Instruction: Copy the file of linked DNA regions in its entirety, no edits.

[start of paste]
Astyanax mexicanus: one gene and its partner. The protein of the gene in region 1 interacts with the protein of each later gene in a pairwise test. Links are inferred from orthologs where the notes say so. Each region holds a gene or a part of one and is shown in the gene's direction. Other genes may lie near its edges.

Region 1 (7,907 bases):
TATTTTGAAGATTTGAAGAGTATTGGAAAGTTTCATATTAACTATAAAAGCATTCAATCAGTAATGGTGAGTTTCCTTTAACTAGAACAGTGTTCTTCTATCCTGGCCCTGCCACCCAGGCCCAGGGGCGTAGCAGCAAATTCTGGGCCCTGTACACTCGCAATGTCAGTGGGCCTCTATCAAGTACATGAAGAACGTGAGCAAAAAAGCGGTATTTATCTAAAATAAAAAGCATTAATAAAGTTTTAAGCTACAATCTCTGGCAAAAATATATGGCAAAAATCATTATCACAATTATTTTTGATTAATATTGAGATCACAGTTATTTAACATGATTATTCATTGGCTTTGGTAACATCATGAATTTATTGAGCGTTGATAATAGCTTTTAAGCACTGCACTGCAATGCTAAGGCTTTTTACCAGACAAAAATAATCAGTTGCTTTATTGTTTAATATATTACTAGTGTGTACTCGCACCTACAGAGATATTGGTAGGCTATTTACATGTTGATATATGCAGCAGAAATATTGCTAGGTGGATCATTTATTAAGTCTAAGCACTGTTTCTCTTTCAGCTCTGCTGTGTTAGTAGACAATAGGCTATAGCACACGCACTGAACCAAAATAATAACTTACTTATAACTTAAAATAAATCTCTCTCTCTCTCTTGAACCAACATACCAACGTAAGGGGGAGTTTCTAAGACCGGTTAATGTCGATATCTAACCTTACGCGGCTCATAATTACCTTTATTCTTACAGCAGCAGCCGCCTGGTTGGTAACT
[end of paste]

Astyanax mexicanus: one gene and its partner. The protein of the gene in region 1 interacts with the protein of each later gene in a pairwise test. Links are inferred from orthologs where the notes say so. Each region holds a gene or a part of one and is shown in the gene's direction. Other genes may lie near its edges.

Region 1 (7,907 bases):
TATTTTGAAGATTTGAAGAGTATTGGAAAGTTTCATATTAACTATAAAAGCATTCAATCAGTAATGGTGAGTTTCCTTTAACTAGAACAGTGTTCTTCTATCCTGGCCCTGCCACCCAGGCCCAGGGGCGTAGCAGCAAATTCTGGGCCCTGTACACTCGCAATGTCAGTGGGCCTCTATCAAGTACATGAAGAACGTGAGCAAAAAAGCGGTATTTATCTAAAATAAAAAGCATTAATAAAGTTTTAAGCTACAATCTCTGGCAAAAATATATGGCAAAAATCATTATCACAATTATTTTTGATTAATATTGAGATCACAGTTATTTAACATGATTATTCATTGGCTTTGGTAACATCATGAATTTATTGAGCGTTGATAATAGCTTTTAAGCACTGCACTGCAATGCTAAGGCTTTTTACCAGACAAAAATAATCAGTTGCTTTATTGTTTAATATATTACTAGTGTGTACTCGCACCTACAGAGATATTGGTAGGCTATTTACATGTTGATATATGCAGCAGAAATATTGCTAGGTGGATCATTTATTAAGTCTAAGCACTGTTTCTCTTTCAGCTCTGCTGTGTTAGTAGACAATAGGCTATAGCACACGCACTGAACCAAAATAATAACTTACTTATAACTTAAAATAAATCTCTCTCTCTCTCTTGAACCAACATACCAACGTAAGGGGGAGTTTCTAAGACCGGTTAATGTCGATATCTAACCTTACGCGGCTCATAATTACCTTTATTCTTACAGCAGCAGCCGCCTGGTTGGTAACT